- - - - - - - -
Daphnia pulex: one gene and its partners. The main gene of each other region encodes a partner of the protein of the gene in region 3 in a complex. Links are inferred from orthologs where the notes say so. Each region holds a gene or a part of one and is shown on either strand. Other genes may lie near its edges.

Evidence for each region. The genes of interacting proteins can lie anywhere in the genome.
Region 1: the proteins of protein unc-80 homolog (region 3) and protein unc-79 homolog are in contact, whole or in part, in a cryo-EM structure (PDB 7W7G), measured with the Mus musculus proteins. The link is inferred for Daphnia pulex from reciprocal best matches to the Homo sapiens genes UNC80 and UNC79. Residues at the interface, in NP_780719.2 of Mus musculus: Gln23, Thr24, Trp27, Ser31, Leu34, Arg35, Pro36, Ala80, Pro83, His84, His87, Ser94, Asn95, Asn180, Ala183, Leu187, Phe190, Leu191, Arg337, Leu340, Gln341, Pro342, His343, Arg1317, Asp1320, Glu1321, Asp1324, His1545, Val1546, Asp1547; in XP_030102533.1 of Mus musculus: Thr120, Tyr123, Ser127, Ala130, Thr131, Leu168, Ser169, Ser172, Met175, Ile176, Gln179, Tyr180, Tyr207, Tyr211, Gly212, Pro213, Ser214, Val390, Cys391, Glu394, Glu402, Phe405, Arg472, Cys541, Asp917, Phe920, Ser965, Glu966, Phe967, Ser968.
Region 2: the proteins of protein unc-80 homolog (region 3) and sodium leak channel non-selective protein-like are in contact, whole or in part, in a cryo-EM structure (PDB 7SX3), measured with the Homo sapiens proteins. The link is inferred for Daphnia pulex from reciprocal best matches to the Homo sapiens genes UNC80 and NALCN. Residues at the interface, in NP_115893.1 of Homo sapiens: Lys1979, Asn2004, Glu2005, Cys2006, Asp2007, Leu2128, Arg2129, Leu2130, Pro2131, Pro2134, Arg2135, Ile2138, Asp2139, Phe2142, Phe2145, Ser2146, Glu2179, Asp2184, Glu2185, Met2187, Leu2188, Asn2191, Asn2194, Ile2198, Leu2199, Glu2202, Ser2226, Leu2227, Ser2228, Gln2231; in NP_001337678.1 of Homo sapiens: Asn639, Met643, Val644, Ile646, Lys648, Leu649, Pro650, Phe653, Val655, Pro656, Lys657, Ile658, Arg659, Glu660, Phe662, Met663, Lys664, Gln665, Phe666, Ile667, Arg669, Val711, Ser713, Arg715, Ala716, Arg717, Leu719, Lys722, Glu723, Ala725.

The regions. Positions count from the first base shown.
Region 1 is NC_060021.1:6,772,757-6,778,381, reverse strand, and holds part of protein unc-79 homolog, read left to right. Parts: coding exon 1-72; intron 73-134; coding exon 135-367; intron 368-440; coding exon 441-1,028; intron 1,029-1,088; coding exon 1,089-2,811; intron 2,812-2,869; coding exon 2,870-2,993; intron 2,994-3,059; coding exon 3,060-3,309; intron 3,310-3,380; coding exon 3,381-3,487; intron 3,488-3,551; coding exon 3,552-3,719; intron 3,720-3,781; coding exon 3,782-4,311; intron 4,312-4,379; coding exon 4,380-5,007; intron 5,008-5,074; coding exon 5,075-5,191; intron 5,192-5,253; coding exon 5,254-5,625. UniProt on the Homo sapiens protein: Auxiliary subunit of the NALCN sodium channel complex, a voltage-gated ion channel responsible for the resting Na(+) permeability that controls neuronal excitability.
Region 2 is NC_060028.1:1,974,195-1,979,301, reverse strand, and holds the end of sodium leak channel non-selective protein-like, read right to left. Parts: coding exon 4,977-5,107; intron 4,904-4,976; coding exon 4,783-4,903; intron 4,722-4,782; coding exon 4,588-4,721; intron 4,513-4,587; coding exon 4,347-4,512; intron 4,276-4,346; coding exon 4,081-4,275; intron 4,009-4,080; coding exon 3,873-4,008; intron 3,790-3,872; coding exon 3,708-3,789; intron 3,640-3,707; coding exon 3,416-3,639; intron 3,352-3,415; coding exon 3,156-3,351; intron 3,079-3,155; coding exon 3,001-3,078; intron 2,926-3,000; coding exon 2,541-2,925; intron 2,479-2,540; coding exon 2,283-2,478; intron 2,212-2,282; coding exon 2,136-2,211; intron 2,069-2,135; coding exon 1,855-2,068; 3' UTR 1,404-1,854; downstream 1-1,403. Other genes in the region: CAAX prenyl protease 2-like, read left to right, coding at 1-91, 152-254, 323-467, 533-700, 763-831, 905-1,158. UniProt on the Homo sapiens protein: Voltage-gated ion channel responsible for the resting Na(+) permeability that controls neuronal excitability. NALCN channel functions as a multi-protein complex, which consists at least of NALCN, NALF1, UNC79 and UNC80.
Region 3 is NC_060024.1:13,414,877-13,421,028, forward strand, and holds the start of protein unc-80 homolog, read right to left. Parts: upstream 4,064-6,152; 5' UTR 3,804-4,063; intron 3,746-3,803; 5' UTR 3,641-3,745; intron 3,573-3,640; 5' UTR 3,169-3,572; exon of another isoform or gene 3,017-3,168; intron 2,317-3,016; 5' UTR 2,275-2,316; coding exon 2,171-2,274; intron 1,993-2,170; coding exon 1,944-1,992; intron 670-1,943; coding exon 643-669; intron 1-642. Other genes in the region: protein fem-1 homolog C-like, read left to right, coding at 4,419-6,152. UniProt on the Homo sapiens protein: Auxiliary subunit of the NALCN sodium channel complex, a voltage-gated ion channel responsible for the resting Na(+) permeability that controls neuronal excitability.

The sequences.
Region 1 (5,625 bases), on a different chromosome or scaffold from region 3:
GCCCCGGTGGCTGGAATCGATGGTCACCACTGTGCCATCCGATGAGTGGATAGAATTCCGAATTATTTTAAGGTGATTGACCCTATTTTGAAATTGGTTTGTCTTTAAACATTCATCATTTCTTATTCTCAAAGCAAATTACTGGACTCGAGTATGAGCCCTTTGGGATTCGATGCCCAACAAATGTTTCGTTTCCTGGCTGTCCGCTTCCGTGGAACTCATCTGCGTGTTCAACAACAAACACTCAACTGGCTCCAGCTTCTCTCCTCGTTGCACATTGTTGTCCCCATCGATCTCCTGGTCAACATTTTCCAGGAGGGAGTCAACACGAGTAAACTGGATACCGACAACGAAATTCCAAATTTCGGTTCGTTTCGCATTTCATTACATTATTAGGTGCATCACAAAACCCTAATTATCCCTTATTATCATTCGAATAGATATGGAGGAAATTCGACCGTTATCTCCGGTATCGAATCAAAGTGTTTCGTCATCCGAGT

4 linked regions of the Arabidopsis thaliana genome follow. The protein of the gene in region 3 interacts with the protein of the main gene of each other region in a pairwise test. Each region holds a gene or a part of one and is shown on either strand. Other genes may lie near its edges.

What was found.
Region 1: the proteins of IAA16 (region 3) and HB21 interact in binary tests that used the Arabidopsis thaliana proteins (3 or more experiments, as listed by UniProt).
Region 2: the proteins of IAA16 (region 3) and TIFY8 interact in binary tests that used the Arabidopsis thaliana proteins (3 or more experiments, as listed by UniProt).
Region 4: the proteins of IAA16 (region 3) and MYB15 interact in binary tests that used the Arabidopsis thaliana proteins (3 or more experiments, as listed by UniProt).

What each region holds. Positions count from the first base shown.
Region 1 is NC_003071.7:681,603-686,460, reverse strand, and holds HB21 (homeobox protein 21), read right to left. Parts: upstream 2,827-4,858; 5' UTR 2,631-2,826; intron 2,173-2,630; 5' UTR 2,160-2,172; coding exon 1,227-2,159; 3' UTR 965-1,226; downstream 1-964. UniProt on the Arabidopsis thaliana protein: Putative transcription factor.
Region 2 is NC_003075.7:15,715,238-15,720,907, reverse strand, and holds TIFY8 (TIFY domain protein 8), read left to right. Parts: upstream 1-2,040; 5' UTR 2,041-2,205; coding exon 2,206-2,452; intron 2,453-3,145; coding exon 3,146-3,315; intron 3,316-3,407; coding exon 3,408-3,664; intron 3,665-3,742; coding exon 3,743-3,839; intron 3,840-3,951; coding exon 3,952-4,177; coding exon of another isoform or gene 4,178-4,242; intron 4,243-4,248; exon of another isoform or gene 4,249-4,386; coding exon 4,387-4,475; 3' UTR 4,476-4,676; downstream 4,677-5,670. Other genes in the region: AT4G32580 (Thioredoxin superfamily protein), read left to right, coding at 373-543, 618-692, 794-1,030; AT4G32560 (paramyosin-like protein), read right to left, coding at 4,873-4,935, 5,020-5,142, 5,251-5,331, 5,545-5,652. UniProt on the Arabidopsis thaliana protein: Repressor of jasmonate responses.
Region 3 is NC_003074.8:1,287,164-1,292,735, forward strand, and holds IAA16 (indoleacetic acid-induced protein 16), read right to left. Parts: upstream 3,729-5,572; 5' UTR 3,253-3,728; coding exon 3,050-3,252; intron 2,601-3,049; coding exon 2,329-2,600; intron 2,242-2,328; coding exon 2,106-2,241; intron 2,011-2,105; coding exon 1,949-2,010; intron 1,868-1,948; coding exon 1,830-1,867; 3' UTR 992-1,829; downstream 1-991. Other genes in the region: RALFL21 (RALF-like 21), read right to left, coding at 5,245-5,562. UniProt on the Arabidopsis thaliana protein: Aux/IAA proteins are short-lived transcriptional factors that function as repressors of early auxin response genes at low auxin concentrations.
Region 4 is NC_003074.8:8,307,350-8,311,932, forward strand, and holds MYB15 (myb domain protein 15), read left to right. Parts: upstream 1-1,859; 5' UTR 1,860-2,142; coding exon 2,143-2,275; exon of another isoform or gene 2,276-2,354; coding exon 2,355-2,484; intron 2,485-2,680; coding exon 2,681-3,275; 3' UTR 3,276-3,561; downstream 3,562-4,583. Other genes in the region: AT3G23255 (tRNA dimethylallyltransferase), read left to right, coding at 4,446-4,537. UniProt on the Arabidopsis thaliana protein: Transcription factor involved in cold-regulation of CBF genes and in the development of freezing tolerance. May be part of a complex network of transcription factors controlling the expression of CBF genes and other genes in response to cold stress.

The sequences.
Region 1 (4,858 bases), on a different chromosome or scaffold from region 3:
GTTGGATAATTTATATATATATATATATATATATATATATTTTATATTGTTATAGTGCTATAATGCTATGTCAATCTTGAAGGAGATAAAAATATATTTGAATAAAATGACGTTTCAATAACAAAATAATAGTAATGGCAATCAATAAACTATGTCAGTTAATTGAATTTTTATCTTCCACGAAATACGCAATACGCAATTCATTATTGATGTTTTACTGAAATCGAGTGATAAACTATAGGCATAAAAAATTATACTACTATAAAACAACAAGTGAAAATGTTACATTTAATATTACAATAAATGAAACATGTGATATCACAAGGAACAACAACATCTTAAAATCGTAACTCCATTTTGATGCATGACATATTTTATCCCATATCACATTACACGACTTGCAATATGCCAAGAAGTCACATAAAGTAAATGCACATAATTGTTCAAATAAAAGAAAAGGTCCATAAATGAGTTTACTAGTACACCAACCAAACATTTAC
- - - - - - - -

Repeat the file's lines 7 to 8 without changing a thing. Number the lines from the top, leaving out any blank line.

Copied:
Region 2 is NC_060028.1:1,974,195-1,979,301, reverse strand, and holds the end of sodium leak channel non-selective protein-like, read right to left. Parts: coding exon 4,977-5,107; intron 4,904-4,976; coding exon 4,783-4,903; intron 4,722-4,782; coding exon 4,588-4,721; intron 4,513-4,587; coding exon 4,347-4,512; intron 4,276-4,346; coding exon 4,081-4,275; intron 4,009-4,080; coding exon 3,873-4,008; intron 3,790-3,872; coding exon 3,708-3,789; intron 3,640-3,707; coding exon 3,416-3,639; intron 3,352-3,415; coding exon 3,156-3,351; intron 3,079-3,155; coding exon 3,001-3,078; intron 2,926-3,000; coding exon 2,541-2,925; intron 2,479-2,540; coding exon 2,283-2,478; intron 2,212-2,282; coding exon 2,136-2,211; intron 2,069-2,135; coding exon 1,855-2,068; 3' UTR 1,404-1,854; downstream 1-1,403. Other genes in the region: CAAX prenyl protease 2-like, read left to right, coding at 1-91, 152-254, 323-467, 533-700, 763-831, 905-1,158. UniProt on the Homo sapiens protein: Voltage-gated ion channel responsible for the resting Na(+) permeability that controls neuronal excitability. NALCN channel functions as a multi-protein complex, which consists at least of NALCN, NALF1, UNC79 and UNC80.
Region 3 is NC_060024.1:13,414,877-13,421,028, forward strand, and holds the start of protein unc-80 homolog, read right to left. Parts: upstream 4,064-6,152; 5' UTR 3,804-4,063; intron 3,746-3,803; 5' UTR 3,641-3,745; intron 3,573-3,640; 5' UTR 3,169-3,572; exon of another isoform or gene 3,017-3,168; intron 2,317-3,016; 5' UTR 2,275-2,316; coding exon 2,171-2,274; intron 1,993-2,170; coding exon 1,944-1,992; intron 670-1,943; coding exon 643-669; intron 1-642. Other genes in the region: protein fem-1 homolog C-like, read left to right, coding at 4,419-6,152. UniProt on the Homo sapiens protein: Auxiliary subunit of the NALCN sodium channel complex, a voltage-gated ion channel responsible for the resting Na(+) permeability that controls neuronal excitability.